Wednesday, December 31, 2014

The year of the book backlog

I realized as I looked back over this year's reading that I hadn't read a single book that actually came out in 2014. I'm so far behind that I haven't yet got to Donna Tartt's The Goldfinch, which I had intended to read as soon as it came out. Ditto for the incomparable Marilynne Robinson's Lila.

Here is just how dawdling I am: I finally read A.S. Byatt's The Children's Book, which I've had on my shelf since it was published in 2009. What a beautiful, haunting story it was, set during the gloaming of Victorian England through the end of WWI. Epic in scope, it traces a history of the arts in those years -- painters and potters, writers and dramatists -- through a sprawling Bohemian family and their circle of friends. Some of the characters reminded me of the poets Siegfried Sassoon and Robert Graves, which brought another long-neglected book out of the dust -- Jean Moorcroft Wilson's momentous biography of Sassoon: The Making of a War Poet (volume one is a hefty 600+ pages). I believe Wilson could tell you what Sassoon had for lunch on any given day -- it's that thorough. I bought it hot off the press in ...1999! Ye Gods, I actually gave Wilson enough time to complete and publish the second volume, which came out last May. I hope it won't take me another decade and a half to get to it.

In retrospect, I pretty much disappeared down the rabbit hole of the WWI era this year. I returned to Graves' stunning The Great War and Modern Memory, which is the book that inspired my master's thesis and introduced me to Sassoon, Graves, and Wilfrid Owen in the first place. I began the year with Somerset Maugham's The Razor's Edge, and finally read Hemingway's The Sun Also Rises, Evelyn Waugh's Decline and Fall, and Lawrence's Lady Chatterly's Lover -- a much better book than I was expecting it to be. I think it's reputation has been distorted by all the sensation it stirred up with it's frank sexuality, but there's so much more to it. The Great War looms large, of course -- with its shattered men, the fractured relationships between the sexes, and the increasing assault on nature of a rampant mechanization and industrialization that was ushered in by the cataclysm on the Western Front.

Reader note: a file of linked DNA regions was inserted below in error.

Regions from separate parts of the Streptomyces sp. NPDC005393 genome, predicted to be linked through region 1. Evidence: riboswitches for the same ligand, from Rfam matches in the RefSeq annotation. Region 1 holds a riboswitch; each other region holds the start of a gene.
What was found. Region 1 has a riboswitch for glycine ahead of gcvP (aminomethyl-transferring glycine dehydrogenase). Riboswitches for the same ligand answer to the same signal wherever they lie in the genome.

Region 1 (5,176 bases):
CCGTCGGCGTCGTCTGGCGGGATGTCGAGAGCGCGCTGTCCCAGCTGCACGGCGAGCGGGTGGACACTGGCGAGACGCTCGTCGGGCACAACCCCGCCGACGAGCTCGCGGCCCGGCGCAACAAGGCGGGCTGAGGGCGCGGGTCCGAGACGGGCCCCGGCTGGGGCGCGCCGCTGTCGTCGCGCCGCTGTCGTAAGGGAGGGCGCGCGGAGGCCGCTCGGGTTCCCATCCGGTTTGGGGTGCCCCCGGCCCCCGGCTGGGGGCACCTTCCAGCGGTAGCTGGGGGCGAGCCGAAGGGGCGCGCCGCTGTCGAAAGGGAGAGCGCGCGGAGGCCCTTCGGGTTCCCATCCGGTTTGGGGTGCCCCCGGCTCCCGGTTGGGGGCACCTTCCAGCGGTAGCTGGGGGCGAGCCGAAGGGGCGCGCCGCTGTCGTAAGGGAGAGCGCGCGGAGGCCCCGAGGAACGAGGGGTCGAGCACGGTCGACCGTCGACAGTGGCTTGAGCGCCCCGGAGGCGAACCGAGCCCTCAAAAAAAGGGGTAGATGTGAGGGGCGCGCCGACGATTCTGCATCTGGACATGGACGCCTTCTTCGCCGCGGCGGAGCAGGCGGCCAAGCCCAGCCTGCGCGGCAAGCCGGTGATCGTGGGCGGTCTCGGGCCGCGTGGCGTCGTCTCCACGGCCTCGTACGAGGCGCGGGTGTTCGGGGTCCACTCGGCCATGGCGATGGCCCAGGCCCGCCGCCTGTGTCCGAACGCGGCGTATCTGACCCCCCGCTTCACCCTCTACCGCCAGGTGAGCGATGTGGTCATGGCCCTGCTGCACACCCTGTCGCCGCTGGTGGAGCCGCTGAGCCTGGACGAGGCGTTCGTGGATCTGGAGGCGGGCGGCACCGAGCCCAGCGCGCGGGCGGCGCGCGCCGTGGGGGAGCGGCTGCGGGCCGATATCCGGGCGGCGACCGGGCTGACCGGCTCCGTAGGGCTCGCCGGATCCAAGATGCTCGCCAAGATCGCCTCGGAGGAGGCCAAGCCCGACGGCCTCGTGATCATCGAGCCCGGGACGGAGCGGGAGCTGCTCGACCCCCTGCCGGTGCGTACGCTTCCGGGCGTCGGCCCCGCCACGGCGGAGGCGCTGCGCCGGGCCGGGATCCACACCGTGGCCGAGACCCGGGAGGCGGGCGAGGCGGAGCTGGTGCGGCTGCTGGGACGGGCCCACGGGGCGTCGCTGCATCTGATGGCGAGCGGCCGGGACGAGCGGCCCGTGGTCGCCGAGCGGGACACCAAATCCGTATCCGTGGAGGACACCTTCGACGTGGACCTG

In no particular order, here are some of the other books I read this year and enjoyed:

Lewis Lockwood's life of Beethoven, which taught me a thing or two amongst all the stuff about his music that went right over my head...

Willa Cather's The Song of the Lark, a lovely novel which chronicles the growth of an artist through the life of its heroine, Thea Kronborg.

Indiana by George Sand -- someone I'd like to read more from... (recommendations?)

Incarnadine, beautiful poems by Mary Szybist.

My Own Country by Abraham Verghese about treating AIDS patients in the 80s in the small cities and towns of Appalachia.

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